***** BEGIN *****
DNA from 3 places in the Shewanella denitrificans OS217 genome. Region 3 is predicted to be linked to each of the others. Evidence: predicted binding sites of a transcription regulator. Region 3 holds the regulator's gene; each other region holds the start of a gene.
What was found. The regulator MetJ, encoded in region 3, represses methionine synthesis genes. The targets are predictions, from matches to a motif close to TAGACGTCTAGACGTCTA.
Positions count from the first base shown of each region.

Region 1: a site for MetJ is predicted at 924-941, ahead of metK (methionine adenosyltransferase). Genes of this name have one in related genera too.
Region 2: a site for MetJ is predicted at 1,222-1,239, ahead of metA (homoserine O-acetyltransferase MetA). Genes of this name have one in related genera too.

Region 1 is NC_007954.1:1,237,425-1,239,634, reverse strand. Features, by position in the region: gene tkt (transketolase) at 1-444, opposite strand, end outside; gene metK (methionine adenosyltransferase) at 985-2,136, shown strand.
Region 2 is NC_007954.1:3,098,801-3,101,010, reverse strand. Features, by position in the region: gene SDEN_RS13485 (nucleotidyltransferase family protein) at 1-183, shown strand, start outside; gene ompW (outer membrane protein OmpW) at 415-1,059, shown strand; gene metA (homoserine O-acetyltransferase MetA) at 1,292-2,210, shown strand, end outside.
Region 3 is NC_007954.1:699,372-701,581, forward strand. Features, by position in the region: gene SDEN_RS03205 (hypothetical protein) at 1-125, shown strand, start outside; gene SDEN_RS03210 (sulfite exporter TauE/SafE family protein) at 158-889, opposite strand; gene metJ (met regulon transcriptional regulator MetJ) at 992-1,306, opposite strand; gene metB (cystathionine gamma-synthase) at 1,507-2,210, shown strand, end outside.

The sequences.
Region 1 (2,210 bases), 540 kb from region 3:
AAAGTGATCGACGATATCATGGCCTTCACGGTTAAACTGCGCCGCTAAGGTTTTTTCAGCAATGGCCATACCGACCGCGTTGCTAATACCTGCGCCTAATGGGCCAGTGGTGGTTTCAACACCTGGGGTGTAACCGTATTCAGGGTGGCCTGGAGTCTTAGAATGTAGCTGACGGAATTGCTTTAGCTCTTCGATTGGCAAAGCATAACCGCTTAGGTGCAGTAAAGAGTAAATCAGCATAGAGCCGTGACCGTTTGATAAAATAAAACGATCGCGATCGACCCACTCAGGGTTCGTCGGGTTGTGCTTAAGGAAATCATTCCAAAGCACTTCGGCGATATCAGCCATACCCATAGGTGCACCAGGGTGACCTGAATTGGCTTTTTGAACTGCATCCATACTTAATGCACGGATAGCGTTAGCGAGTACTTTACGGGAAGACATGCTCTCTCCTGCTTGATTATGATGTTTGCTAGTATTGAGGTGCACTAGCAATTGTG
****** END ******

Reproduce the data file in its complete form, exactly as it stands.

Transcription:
DNA from 3 places in the Shewanella denitrificans OS217 genome. Region 3 is predicted to be linked to each of the others. Evidence: predicted binding sites of a transcription regulator. Region 3 holds the regulator's gene; each other region holds the start of a gene.
What was found. The regulator MetJ, encoded in region 3, represses methionine synthesis genes. The targets are predictions, from matches to a motif close to TAGACGTCTAGACGTCTA.
Positions count from the first base shown of each region.

Region 1: a site for MetJ is predicted at 924-941, ahead of metK (methionine adenosyltransferase). Genes of this name have one in related genera too.
Region 2: a site for MetJ is predicted at 1,222-1,239, ahead of metA (homoserine O-acetyltransferase MetA). Genes of this name have one in related genera too.

Region 1 is NC_007954.1:1,237,425-1,239,634, reverse strand. Features, by position in the region: gene tkt (transketolase) at 1-444, opposite strand, end outside; gene metK (methionine adenosyltransferase) at 985-2,136, shown strand.
Region 2 is NC_007954.1:3,098,801-3,101,010, reverse strand. Features, by position in the region: gene SDEN_RS13485 (nucleotidyltransferase family protein) at 1-183, shown strand, start outside; gene ompW (outer membrane protein OmpW) at 415-1,059, shown strand; gene metA (homoserine O-acetyltransferase MetA) at 1,292-2,210, shown strand, end outside.
Region 3 is NC_007954.1:699,372-701,581, forward strand. Features, by position in the region: gene SDEN_RS03205 (hypothetical protein) at 1-125, shown strand, start outside; gene SDEN_RS03210 (sulfite exporter TauE/SafE family protein) at 158-889, opposite strand; gene metJ (met regulon transcriptional regulator MetJ) at 992-1,306, opposite strand; gene metB (cystathionine gamma-synthase) at 1,507-2,210, shown strand, end outside.

The sequences.
Region 1 (2,210 bases), 540 kb from region 3:
AAAGTGATCGACGATATCATGGCCTTCACGGTTAAACTGCGCCGCTAAGGTTTTTTCAGCAATGGCCATACCGACCGCGTTGCTAATACCTGCGCCTAATGGGCCAGTGGTGGTTTCAACACCTGGGGTGTAACCGTATTCAGGGTGGCCTGGAGTCTTAGAATGTAGCTGACGGAATTGCTTTAGCTCTTCGATTGGCAAAGCATAACCGCTTAGGTGCAGTAAAGAGTAAATCAGCATAGAGCCGTGACCGTTTGATAAAATAAAACGATCGCGATCGACCCACTCAGGGTTCGTCGGGTTGTGCTTAAGGAAATCATTCCAAAGCACTTCGGCGATATCAGCCATACCCATAGGTGCACCAGGGTGACCTGAATTGGCTTTTTGAACTGCATCCATACTTAATGCACGGATAGCGTTAGCGAGTACTTTACGGGAAGACATGCTCTCTCCTGCTTGATTATGATGTTTGCTAGTATTGAGGTGCACTAGCAATTGTG